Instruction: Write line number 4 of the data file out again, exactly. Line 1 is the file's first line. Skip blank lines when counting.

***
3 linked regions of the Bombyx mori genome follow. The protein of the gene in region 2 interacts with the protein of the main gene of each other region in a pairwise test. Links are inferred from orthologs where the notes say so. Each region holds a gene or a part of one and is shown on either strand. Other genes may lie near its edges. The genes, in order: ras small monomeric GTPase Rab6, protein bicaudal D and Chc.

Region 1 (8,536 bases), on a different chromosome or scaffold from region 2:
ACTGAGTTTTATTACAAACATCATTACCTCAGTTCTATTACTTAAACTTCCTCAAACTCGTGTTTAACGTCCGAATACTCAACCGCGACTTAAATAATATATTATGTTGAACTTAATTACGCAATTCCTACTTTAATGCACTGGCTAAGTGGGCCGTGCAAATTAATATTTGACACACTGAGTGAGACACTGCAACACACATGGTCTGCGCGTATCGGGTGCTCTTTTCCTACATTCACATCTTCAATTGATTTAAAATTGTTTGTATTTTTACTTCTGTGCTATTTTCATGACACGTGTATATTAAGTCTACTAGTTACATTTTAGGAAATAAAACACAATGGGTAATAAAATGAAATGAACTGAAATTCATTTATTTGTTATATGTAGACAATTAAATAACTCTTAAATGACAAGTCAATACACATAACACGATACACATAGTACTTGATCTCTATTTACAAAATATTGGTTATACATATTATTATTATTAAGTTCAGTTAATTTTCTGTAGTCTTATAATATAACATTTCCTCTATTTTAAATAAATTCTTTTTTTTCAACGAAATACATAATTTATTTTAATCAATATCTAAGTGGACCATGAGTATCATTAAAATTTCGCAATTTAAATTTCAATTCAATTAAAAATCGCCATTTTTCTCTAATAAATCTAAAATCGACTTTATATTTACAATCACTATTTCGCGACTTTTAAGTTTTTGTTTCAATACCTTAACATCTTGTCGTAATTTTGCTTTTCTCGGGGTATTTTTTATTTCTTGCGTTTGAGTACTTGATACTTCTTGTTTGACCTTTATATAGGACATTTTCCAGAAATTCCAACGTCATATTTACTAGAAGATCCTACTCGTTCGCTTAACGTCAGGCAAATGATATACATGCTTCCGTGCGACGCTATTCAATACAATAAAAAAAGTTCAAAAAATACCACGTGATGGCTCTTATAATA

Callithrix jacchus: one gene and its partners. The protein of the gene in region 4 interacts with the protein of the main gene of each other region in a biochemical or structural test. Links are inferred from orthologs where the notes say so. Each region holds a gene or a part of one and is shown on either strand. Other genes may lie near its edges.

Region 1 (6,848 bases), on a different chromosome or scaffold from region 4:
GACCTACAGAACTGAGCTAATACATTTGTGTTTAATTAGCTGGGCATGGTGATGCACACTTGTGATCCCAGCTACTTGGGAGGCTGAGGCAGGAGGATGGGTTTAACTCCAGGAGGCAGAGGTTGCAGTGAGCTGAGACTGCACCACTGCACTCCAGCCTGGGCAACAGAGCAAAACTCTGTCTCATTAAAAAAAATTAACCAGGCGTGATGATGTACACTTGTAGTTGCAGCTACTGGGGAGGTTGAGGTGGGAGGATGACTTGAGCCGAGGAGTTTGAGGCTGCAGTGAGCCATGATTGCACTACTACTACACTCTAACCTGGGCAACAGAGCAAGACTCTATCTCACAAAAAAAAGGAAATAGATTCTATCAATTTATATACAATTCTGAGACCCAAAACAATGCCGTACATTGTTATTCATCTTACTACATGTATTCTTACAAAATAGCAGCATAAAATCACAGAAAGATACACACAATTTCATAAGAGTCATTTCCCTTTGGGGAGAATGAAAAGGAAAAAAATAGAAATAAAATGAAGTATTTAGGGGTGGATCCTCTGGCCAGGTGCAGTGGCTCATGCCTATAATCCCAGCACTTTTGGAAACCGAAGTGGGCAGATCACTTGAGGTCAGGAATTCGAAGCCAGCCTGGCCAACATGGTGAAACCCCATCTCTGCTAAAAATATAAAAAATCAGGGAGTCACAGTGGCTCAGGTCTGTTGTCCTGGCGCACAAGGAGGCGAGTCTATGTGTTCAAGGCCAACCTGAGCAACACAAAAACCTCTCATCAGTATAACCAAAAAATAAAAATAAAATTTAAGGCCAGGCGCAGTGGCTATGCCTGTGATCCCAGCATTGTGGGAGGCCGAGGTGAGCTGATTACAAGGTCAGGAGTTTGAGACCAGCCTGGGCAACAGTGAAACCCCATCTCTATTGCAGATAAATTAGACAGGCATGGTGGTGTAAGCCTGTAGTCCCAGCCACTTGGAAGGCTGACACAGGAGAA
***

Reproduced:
Callithrix jacchus: one gene and its partners. The protein of the gene in region 4 interacts with the protein of the main gene of each other region in a biochemical or structural test. Links are inferred from orthologs where the notes say so. Each region holds a gene or a part of one and is shown on either strand. Other genes may lie near its edges.